Authors:Daniya Rakhmatullina, Alexander Alyabyev, Tatiana Ogorodnikova, and Anastasia Ponomareva
In the past decade, the nitricoxide (NO) effect on plants metabolism has been given much consideration [ 1 , 2 ]. NO is a short-lived free radical that diffuses through membranes. NO is found in different plant
Authors:D. Axente, O. Piringer, M. Abrudean, A. Bâldea, and N. Palibroda
The rate of the15N/14N isotopic exchange between NO−HNO3 at high nitric acid concentration (2–10M) have been measured. The experimental data were obtained by contacting nitric oxide
at atmospheric pressure with nitric acid solution labelled with15N, in a glass contactor.
The rate of nitrogen isotope exchange between NO and HNO3 has been measured as a function of nitric oxide pressure 0.1–0.4 MPa for 1 and 2 M·1–1 HNO3. It is concluded that15N/14N exchange rate in NO–HNO3 system has a linear dependence of NO pressure as indicated by rate measurements at different NO partial pressure and constant overall pressure, by adding helium in reactor. Using the rate law:R=k[HNO3]2[N2O3] the15N/14N exchange rates for nitric acid concentrations 1.5–10 M·1–1 were calculated.
The rate of nitrogen isotope exchange between NO and HNO3 has been measured as a function of nitric acid concentration of 1.5–4M·1–1. The exchange rate law is shown to beR=k[HNO3]2[N2O3] and the measured activation energy isE=67.78kJ ·M–1 (16.2 kcal·M–1). It is concluded that N2O3 participates in15N/14N exchange between NO and HNO3 at nitric acid concentrations higher than 1.5M·1–1.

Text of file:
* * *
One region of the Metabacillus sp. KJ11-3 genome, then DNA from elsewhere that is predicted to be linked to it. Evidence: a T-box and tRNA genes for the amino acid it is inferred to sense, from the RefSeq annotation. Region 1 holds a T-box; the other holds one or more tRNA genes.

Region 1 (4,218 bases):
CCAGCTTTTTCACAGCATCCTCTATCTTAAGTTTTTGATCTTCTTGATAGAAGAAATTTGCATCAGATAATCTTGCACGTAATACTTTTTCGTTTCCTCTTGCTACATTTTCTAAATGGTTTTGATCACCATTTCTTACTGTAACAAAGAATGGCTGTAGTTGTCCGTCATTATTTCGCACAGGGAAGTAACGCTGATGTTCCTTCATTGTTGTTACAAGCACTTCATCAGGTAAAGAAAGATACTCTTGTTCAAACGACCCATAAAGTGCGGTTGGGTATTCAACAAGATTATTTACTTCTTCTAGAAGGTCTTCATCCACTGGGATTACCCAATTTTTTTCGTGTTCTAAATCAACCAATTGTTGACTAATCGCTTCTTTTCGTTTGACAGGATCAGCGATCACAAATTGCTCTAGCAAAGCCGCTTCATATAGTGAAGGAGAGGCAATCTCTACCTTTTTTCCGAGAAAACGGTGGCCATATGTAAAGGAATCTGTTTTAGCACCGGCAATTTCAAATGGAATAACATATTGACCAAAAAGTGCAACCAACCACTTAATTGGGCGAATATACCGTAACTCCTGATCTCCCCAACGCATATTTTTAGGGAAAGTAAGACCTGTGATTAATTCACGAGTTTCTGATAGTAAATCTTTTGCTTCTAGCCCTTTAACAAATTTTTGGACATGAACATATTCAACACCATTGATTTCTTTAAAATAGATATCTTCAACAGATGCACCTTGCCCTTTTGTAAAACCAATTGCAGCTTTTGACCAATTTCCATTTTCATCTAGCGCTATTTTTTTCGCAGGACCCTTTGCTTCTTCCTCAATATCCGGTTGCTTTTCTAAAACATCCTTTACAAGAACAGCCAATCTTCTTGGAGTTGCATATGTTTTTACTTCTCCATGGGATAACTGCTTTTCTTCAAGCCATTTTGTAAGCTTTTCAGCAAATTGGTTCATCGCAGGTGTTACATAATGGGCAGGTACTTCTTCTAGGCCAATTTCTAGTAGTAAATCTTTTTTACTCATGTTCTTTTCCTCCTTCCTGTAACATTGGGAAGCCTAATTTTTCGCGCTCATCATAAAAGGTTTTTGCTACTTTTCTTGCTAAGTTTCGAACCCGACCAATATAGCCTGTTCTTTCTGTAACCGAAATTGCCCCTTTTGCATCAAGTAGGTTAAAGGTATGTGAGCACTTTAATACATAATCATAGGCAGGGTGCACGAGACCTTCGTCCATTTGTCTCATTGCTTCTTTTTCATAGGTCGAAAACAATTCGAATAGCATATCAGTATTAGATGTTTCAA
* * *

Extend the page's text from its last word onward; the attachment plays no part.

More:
Preparation of a Fe-mordenite catalysts was carried out by impregnation using Fe(acac)3 precursor in order to have iron oxide species deposited at the surface of the zeolite. The selective presence of iron oxide species was determined and ascertained by temperature programmed reduction (TPR). In the selective catalytic reduction of NO by ammonia, no difference of conversion between the catalysts was observed indicating that well dispersed iron oxide species are active species for this reaction. Nevertheless, the obtained activity remains lower than catalysts containing iron cationic species at the exchange sites.
Authors:András Németh, Krisztián Stadler, Judit Jakus, and Tamás Vidóczy
between nitric dioxide ( • NO 2 ), carbonate radical anion (CO 3 •− ) and hydroxyl radical ( • OH) in the production of luminol radicals, (iv) the contribution of peroxynitrous acid (ONOOH) homolysis, and (v) that of nitricoxide ( • NO) oxidation to the
Authors:L. Chmielarz, M. Zbroja, P. Kuśtrowski, B. Dudek, A. Rafalska-Łasocha, and R. Dziembaj
Alumina, zirconia and titania pillared montmorillonites additionally modified with silver were tested as catalysts of NO reduction
with NH3 or C2H4. Ammonia was much more effective reducer of NO than ethylene. The silver containing TiO2-pillared clay has been found to be the most active catalyst for NO reduction both with NH3 or C2H4. Oxidation of the reducing agents by oxygen limited the NO conversion in the high temperature region. The ammonia and nitric
oxide adsorption sites were studied by the temperature programmed desorption methods (TPD).